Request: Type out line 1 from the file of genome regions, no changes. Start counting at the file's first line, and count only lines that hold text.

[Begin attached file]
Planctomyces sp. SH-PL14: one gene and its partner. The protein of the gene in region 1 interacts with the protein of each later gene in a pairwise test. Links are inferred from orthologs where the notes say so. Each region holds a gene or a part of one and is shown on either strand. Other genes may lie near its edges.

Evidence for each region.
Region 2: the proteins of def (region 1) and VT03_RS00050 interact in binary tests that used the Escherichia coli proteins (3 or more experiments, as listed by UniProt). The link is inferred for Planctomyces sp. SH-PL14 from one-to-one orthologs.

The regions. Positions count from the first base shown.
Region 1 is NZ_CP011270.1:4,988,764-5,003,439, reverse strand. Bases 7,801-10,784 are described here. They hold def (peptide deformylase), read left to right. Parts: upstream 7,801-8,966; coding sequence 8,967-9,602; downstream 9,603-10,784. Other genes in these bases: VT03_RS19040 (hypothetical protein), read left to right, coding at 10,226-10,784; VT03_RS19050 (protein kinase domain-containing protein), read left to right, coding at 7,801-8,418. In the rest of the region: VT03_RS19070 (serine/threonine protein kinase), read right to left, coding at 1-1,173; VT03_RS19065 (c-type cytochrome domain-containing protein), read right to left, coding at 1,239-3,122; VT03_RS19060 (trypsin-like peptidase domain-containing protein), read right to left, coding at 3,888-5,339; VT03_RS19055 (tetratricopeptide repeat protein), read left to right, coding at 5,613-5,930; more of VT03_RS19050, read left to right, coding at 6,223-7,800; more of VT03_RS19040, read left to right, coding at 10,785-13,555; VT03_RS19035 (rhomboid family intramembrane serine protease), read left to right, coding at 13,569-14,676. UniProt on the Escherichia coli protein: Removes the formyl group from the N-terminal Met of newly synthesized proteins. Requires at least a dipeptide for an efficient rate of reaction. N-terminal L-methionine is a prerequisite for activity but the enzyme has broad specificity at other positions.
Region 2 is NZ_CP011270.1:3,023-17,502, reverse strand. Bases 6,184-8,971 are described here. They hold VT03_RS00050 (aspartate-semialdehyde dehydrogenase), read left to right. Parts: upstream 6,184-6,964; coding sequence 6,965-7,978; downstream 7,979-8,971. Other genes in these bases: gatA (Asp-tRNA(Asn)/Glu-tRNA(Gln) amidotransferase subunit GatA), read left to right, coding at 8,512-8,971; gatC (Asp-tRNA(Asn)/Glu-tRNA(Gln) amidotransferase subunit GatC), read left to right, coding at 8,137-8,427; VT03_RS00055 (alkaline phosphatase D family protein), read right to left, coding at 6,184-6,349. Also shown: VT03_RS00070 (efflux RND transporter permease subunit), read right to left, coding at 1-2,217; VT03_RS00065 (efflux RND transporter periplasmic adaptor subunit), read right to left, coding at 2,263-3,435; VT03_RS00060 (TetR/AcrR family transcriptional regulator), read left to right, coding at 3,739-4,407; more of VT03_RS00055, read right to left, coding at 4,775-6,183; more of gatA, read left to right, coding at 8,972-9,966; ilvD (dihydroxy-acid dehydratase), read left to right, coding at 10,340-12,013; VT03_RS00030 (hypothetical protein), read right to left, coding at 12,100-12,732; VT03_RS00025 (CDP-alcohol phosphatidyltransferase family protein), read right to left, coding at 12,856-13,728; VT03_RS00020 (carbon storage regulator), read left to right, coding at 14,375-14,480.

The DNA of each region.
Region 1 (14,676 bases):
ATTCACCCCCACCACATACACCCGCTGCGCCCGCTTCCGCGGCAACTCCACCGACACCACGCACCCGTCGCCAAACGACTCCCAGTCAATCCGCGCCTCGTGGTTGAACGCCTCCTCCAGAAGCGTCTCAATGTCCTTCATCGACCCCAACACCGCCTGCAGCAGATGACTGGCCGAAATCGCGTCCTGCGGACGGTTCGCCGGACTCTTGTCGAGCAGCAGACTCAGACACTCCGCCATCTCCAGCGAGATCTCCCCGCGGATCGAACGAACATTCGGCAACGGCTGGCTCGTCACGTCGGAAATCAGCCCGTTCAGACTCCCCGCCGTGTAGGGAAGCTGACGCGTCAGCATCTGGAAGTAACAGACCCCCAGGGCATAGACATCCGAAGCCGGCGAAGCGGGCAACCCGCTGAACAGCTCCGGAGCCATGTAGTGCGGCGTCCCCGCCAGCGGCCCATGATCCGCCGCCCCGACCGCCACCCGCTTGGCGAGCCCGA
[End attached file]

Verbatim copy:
Planctomyces sp. SH-PL14: one gene and its partner. The protein of the gene in region 1 interacts with the protein of each later gene in a pairwise test. Links are inferred from orthologs where the notes say so. Each region holds a gene or a part of one and is shown on either strand. Other genes may lie near its edges.